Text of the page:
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Pilot stays calm as bird smashes through the windshield of a small airplane

The pilot of a small single-propeller airplane stays calm after a bird crashes through its windshield, sending large pieces of broken plexiglass flying through the cockpit. If you watch the slow-motion (video below) carefully you can actually see the pilot’s glasses flying through the air. The pilot remains very calm even though he seems injured and continues to land the aircraft safely.

You cannot help but wonder what would have happened if a drone had hit the airplane instead.

Pilot stays calm after bird crashes through windshield

Late in February, this video was posted on Facebook showing a bird crashing through the windshield of a small single-propeller airplane. In the video, you can see large pieces of plexiglass flying through the cockpit. At one point the pilot reaches for his face and you can see blood on his hands. The video does not show if the pilot sustained any injuries but he likely suffered some cuts as a result of the broken plexiglass.

With the increase in drone-related incidents, you can only wonder what would have happened if this was a drone instead of a bird.

A recent study from the Alliance for System Safety of UAS through Research Excellence (ASSURE) concluded that drones colliding with large manned aircraft will likely cause more structural damage than birds with the same weight for a given impact speed. This is because birds have a soft mass and tissue, drones are made of harder materials and contain more compact mass, such as batteries and motors, which are likely to cause more damage during a collision with a manned airplane.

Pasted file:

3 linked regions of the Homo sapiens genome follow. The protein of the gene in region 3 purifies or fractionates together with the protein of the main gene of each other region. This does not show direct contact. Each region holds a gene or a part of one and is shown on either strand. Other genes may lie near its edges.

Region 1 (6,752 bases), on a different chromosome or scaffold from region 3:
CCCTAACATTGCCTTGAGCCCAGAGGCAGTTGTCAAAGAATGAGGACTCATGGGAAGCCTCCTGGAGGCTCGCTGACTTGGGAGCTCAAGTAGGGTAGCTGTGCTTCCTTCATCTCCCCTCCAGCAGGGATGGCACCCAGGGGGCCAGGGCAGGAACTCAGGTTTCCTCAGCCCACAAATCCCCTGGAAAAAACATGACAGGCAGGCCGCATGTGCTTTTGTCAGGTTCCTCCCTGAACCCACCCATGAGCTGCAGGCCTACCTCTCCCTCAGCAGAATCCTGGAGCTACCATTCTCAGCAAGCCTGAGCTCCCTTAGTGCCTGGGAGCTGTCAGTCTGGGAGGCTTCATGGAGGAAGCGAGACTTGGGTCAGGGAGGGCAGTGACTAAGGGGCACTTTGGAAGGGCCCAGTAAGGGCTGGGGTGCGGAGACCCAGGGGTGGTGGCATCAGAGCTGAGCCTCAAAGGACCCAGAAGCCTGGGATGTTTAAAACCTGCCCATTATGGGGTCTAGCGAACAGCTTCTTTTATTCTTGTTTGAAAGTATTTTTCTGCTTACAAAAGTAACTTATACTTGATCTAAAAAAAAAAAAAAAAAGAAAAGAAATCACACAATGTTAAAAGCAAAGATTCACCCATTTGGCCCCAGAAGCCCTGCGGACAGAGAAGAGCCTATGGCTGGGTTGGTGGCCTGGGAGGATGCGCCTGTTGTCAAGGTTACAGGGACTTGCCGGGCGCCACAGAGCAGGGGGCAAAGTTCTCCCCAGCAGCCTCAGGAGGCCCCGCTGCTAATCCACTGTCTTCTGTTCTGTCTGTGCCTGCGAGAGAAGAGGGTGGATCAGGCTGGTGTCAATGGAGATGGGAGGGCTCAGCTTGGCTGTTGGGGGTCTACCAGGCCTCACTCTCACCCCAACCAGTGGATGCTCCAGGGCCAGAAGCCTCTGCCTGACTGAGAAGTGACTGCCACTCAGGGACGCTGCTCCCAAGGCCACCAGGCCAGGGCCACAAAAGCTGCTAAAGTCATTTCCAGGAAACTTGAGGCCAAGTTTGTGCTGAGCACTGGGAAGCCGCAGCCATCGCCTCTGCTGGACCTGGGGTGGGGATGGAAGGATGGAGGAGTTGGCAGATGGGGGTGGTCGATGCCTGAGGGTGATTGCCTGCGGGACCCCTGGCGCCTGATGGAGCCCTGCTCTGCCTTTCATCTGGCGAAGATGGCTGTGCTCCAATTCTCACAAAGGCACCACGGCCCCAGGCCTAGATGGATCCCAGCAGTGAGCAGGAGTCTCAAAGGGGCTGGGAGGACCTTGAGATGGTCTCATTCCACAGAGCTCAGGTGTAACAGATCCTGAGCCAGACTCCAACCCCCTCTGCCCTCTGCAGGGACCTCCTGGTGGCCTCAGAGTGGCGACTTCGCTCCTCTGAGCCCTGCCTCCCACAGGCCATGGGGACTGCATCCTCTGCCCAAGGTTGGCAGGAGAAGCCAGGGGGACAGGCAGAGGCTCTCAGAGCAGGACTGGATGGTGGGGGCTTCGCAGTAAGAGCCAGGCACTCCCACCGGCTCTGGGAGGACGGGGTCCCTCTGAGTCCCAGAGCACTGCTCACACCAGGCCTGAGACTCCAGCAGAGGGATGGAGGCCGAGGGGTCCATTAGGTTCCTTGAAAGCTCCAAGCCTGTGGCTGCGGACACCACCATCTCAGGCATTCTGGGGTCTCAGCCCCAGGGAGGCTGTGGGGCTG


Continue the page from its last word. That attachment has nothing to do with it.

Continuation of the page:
In China, researchers went one step further and simulated what would happen when a drone impacts the windshield of a large passenger jet at high speed. The windshields of commercial jets are made from layered glass and are likely able to withstand the impact of a drone at high speed. Small airplanes with windshields mostly made from plexiglass seem to be much more vulnerable to drone impacts.

DroneDJ’s take

The takeaway for drone pilots is, keep your drone below 400 feet, stay at least 5 miles away from airports, and please learn the rules that apply to flying a drone in your country. For drone pilots in the U.S., you can go to “Know before you fly” to refresh or learn the rules. Airmap is a good source to see if any airports, airstrips or helipads are in your vicinity before you launch your drone.

Safe flying, everyone!

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Avatar for Haye Kesteloo Haye Kesteloo

Haye Kesteloo is the Editor in Chief and Main Writer at DroneDJ, where he covers all drone related news and writes product reviews. He also contributes to the other sites in the 9to5Mac group such as; 9to5Mac, 9to5Google, 9to5Toys and Electrek. Haye can be reached at or @hayekesteloo